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Epitranscriptomic Regulation in Synaptic Plasticity, Aging and Neurodegeneration

dc.contributor.advisorFischer, André Prof. Dr.
dc.contributor.authorCastro Hernández, Ricardo
dc.format.extent199 Seitende
dc.titleEpitranscriptomic Regulation in Synaptic Plasticity, Aging and Neurodegenerationde
dc.contributor.refereeFischer, André Prof. Dr.
dc.description.abstractengThe regulation of synaptic transmission and plasticity is essential for correct brain function, especially for learning and memory, while the weakening of synaptic transmission and loss of plasticity are hallmarks of the decline of cognitive function during aging or disease. Genetic, epigenetic, and, more recently, epitranscriptomic factors are known to modulate synaptic function in a context and stimulus-dependent manner, and their disfunction is linked to the onset and progression of disease or aging-associated cognitive decline. Very recently, the role of the RNA modification N6-methyladenosine (m6A) in memory function and learning has been described, with a considerable contribution of its novel role in the regulation of synaptic function and plasticity. With this in mind, my doctoral work aimed to evaluate the role that the m6A epitranscriptome could be playing in the context of both impaired and enhanced cognition and synaptic function, a relationship that is still not well understood. To this end it was first necessary to establish a protocol for the processing of samples with very limited biological material (like that of patient brain samples) that would allow me to perform unbiased sequencing-based analyses of the m6A state. Using this protocol to process and analyze samples from Alzheimer’s disease (AD) patients, I was able to compare the changes in the m6A epitranscriptome during neurodegeneration with those of a model of impaired cognition, the aged mouse brain. Then, by describing the changes in m6A in a model of enhanced cognition, like environmental enrichment, I set to find common mechanisms regulated by m6A function that could be related to cognitive function. In this work I describe the epitranscriptome of several brain regions in both mouse and human samples, finding a remarkable conservation of the populations of methylated transcripts across species, and at the same time, strong tissue specificity. During aging, a widespread decrease in the methylation levels of mRNAs involved in synaptic function across brain regions was detected, an order of magnitude larger than the equivalent changes in gene expression. This work represents the first resource describing an unbiased approach for the analysis of differential methylation in AD. These brains displayed similar decreases in methylation of several of the same genes that saw a reduction of m6A during aging in the mouse, particularly those genes involved in synaptic plasticity. Mechanistically, these changes in m6A seem to have effects on the local translation of proteins at the synapse, since one of these plasticity genes, the calcium/calmodulin-dependent protein kinase II (CaMKII), showed a strong decrease in the synthesis of its protein in synaptic compartments after the reduction of m6A levels. I also studied the epitranscriptome changes in a model where cognitive performance experiences an enhancement, rather than decline: environmental enrichment. Somewhat unexpectedly, based on the results of aging and AD, m6A marks showed a decrease following ten weeks of enrichment in the CA1. These changes also targeted transcripts coding for synaptic proteins, although with more limited enrichment. Interestingly, despite decreased methylation, the protein levels of some of these transcripts were increased in synaptic compartments. The observed changes could be driven by an increased level of the m6A reader FTO at the synapse, or through the involvement of another RNA modification, N6,2′-O-dimethyladenosine (m6Am). But more research focused on the role of m6A readers at the synapse will be needed to determine the exact mechanism of action. These results highlight the complexity and context-dependence of methylation marks and are a valuable addition to the growing evidence for the synaptic function of m6A methylation. More importantly, they represent some of the first studies that have looked for a link between the epitranscriptome landscape and how it can affect the state of synaptic transmission during cognitive enhancement and decline,de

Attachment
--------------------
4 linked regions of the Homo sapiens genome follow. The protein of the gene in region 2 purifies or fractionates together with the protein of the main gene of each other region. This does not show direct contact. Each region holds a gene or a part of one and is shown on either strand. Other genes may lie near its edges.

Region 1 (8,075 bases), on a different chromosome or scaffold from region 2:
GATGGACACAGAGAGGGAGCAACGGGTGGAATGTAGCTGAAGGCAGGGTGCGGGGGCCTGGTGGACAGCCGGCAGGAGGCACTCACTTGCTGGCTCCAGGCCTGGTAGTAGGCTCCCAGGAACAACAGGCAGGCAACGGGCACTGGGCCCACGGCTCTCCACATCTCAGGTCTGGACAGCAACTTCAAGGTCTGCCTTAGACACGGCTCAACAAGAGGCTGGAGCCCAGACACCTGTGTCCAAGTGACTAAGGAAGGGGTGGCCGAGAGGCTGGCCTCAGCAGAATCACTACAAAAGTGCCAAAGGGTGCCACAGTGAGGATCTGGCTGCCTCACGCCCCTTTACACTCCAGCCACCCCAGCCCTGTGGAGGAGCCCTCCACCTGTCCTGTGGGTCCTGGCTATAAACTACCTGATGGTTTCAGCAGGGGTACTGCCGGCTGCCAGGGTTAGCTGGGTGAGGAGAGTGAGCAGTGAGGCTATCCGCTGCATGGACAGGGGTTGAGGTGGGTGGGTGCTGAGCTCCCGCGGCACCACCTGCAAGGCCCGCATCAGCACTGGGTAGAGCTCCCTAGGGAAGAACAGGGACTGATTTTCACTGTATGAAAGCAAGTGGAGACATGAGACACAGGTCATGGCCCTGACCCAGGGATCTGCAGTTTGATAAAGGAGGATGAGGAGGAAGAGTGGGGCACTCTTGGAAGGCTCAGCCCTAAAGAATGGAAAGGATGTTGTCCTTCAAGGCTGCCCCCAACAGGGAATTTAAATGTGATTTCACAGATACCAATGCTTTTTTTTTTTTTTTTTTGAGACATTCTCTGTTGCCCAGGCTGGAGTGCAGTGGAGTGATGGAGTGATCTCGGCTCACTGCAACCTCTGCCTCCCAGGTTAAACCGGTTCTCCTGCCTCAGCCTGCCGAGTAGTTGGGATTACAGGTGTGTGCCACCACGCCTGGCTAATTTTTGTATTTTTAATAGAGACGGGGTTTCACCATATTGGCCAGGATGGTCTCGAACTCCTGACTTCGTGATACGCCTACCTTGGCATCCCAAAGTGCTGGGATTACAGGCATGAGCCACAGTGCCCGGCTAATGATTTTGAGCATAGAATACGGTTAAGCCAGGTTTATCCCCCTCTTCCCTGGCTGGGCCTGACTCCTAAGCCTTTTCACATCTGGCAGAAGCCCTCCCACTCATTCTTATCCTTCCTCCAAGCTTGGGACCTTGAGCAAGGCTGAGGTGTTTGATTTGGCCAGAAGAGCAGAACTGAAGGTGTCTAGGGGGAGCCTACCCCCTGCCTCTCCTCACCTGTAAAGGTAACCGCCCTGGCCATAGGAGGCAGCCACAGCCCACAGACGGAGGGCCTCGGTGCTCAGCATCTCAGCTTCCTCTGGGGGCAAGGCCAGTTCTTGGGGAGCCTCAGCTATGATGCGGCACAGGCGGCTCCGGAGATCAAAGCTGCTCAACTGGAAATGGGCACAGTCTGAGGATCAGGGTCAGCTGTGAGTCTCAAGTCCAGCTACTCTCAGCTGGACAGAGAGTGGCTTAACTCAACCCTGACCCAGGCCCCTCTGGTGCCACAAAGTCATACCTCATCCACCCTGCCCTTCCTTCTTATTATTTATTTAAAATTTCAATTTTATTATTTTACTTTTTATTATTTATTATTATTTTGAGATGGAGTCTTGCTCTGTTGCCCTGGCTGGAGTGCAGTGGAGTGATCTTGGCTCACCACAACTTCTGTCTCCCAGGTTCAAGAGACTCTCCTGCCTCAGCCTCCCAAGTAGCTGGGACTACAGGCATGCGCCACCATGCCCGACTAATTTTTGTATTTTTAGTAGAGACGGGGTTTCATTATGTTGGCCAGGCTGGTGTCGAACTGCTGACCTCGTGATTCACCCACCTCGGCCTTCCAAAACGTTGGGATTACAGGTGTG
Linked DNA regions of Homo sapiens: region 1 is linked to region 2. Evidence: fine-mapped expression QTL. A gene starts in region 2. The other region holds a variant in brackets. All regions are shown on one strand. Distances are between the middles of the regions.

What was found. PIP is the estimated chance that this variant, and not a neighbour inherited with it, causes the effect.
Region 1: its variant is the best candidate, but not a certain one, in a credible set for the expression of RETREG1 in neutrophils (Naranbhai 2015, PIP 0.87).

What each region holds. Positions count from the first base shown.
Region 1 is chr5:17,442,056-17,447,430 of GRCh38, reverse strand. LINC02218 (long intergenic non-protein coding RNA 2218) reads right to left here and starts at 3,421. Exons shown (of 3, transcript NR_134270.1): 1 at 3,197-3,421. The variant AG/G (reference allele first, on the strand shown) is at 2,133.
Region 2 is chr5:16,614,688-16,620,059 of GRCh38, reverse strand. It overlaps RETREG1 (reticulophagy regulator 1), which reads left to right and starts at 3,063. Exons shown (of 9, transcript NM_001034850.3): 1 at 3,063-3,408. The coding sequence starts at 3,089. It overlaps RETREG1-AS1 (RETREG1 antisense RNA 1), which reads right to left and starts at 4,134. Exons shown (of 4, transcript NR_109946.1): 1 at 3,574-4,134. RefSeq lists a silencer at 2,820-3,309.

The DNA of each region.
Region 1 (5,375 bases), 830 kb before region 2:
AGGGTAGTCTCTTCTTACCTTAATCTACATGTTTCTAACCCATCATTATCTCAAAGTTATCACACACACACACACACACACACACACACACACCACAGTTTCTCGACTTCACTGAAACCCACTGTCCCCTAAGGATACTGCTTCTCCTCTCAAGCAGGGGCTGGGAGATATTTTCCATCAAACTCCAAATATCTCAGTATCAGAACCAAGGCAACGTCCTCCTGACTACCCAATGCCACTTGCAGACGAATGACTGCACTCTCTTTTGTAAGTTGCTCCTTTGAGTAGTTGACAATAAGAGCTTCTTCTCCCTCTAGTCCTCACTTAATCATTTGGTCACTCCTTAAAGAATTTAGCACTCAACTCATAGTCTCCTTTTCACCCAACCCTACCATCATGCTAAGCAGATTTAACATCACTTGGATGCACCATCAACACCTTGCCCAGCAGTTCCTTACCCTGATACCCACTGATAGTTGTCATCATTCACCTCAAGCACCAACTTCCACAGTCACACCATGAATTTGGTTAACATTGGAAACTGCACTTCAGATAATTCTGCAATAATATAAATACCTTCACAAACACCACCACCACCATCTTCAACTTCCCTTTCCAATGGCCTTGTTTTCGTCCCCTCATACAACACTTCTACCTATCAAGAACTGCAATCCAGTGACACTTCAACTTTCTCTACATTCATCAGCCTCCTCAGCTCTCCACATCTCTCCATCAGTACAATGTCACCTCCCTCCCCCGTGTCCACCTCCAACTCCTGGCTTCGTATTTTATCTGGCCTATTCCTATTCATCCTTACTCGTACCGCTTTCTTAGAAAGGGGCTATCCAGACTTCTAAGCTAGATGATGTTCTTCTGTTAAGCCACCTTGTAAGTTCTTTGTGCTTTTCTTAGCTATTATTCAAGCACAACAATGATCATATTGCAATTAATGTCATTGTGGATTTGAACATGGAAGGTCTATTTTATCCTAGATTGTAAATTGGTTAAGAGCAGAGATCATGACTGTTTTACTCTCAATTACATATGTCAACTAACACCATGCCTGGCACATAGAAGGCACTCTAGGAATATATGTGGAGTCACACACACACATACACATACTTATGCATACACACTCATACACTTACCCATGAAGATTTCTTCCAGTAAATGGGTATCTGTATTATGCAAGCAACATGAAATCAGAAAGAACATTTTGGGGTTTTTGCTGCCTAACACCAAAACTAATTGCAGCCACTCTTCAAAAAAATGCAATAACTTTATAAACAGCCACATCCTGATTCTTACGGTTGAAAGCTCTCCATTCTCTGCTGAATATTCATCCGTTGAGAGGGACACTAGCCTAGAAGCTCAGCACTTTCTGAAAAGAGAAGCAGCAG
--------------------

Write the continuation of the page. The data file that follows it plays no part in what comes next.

dc.contributor.coRefereeOuteiro, Tiago Fleming Prof. Dr.
dc.subject.engm6A, RNA methylation, synaptic regulation, synaptic plasticity, aging Alzheimer's disease, environmental enrichmentde
dc.affiliation.instituteBiologische Fakultät für Biologie und Psychologiede
dc.subject.gokfullBiologie (PPN619462639)de
dc.notes.confirmationsentConfirmation sent 2023-02-03T15:15:01de

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